News - July 20, 2011

Mark Sweyer to open 25-seat cafe in Woodside

• Gilberts oppose the plan, but council OKs permit.

by Dave Boyce

Woodside has no traffic signals, but Mark Sweyer, co-owner of the Woodside Bakery & Cafe, did get a green light on his plans to convert a nearby one-story office building at 2989 Woodside Road to a 25-seat cafe that will feature cooking classes, banquet space and coffee roasted on site and brewed by the cup.

In the July 12 ruling, a unanimous Town Council — absent members Peter Mason and Dave Tanner — denied an appeal by William and Lee Ann Gilbert, who own the adjacent property and the Pioneer Hotel saloon. The Gilberts wanted the project scaled back, saying that its scope of activities was too ambitious for the close quarters and the perennially tight parking situation downtown.

The 1,278-square-foot future cafe is nestled in the row of one-story buildings across Woodside Road from the bronze horses on Village Hill.

The council's action affirms the Planning Commission's granting to Mr. Sweyer a conditional use permit. The permit will allow the sale of beer and wine (with a state license) and no more than three cooking classes per month for no more than 10 students per class, during which time the cafe will be closed, according to a staff report.

Mr. Sweyer must also install an outdoor hitching post and re-stripe the parking lot. He is dedicating one parking space to bicycles. The bike racks will be two steel cables stretched tight the length of the space and meant for around 20 bikes. The bikes hang on the cable and allow compact security without paint damage, architect Stevan Patrick, the project designer and a principal at Midglen Studio Associates in Woodside, told the Almanac.

Mr. Patrick said the idea came to him after talking with people who've been to bike races, where impromptu bike racks made from tightly stretched spans of rope are common.

Lovable ideas

"I think what's happening here with this project and how it's gotten so far in this process is because there are so many lovable ideas," Ms. Gilbert told the council. "What is not lovable to my husband and me ... is what we believe will surely be an assault on our parking."

The new cafe will sit next to the commercial Gilbert Center, which has private parking. Mr. and Ms. Gilbert expressed concern that cafe parking will almost certainly overflow its allotted 10 spaces, and that employees will park in the public lot in back.

The public parking lot is of interest to the Gilberts because they contributed some $800,000 over 25 years in a partnership to help convert dusty and/or muddy fields into paved parking for about the same number of vehicles that patronize the three partners, Town Manager Susan George said in an email. The other partners in the parking assessment district were the town and the Village Pub.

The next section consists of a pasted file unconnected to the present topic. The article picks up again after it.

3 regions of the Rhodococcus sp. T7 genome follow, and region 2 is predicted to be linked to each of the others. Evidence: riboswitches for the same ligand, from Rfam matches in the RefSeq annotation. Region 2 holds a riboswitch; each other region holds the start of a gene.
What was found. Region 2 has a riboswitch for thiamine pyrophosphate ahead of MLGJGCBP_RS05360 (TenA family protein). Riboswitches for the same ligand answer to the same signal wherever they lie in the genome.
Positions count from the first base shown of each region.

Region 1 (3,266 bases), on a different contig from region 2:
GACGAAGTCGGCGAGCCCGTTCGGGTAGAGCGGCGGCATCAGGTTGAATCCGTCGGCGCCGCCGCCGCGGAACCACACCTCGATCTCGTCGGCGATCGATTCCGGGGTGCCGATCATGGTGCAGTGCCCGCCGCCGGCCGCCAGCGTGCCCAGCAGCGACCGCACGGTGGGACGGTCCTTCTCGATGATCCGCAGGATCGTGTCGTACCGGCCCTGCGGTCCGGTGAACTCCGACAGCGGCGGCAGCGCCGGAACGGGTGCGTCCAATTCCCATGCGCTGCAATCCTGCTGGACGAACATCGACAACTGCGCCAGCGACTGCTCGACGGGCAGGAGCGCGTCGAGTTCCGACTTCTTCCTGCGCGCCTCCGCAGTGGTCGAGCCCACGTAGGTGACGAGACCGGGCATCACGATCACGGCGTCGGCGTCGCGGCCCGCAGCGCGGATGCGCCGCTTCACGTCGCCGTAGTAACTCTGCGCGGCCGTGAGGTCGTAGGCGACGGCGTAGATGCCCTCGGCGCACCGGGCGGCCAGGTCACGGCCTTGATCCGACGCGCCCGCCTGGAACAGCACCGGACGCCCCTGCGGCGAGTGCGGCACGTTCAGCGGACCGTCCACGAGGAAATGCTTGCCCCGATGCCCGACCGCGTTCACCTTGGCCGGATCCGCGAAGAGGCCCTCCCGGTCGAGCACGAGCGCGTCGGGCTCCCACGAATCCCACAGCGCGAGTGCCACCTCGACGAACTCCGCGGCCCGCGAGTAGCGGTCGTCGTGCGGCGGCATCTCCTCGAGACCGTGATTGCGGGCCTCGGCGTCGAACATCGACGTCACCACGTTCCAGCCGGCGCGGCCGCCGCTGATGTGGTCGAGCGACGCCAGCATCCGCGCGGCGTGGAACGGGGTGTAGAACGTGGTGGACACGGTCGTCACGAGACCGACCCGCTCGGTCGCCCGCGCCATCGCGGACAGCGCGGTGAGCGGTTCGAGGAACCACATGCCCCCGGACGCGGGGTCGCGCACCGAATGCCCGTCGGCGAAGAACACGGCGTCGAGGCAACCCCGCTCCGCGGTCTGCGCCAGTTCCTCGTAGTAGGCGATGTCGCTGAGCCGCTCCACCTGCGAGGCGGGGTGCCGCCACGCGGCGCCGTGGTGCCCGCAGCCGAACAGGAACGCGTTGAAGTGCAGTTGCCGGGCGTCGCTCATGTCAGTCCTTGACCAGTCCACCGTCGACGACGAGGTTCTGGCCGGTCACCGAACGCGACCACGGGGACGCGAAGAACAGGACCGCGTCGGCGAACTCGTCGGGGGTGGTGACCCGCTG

The proposed cafe parking "looks like a disaster" and "is unfair to those who paid into the district," Ms. Gilbert told the council. "Parking is a big deal," she added. "We do battle out there every day."

And bike racks, though rare in a town visited by scores of cyclists every day, should not be concentrated at the cafe but distributed, including at Roberts market and Mr. Sweyer's bakery, Ms. Gilbert said.

"I, for one, don't want to attract more bicyclists here until people figure out how to accommodate them," she added. "The intent of this applicant is to attract that kind of patronage."

Mr. Sweyer let Mr. Patrick respond to the complaints. Support for the cafe came from an audience that filled the council chambers.

"The proposed cycle storage is a very welcome thing," said former resident and History Committee member Keith Simon.

"We all need to learn to share, share the roads, share the space," said resident Pat Del Gavio.

"There needs to be controls on a phenomenon that has gone too far," Mr. Gilbert responded, alleging that he has seen cyclists sprawled on horse trails having picnics and, at times, urinating in inappropriate places.

Council comments

Council members found the cafe proposal to be within the rules set for commercial establishments, though Councilwoman Anne Kasten did call the parking space alignment "jaw-droppingly horrible," suggesting that it echoed the lot at Draeger's Supermarket in Menlo Park, which she said she finds inconveniently angled.

The turning ratios are accurate, Mr. Patrick said. "It does work."

"It works on paper," Ms. Kasten replied. "I'm asking for something functional. I see a lot of problems. ... It seems to be a lot of stuff going on in a not very big space."

"That's true," Mr. Patrick said.

"It's a big venture and there's going to be a lot of pressure on the business owner to get it right, to do it right," Councilwoman Sue Boynton said. She added that while she was not concerned with overflow parking "at this point," the cafe could be a trigger for a future discussion of the issue in general, an idea that the council seemed to like.

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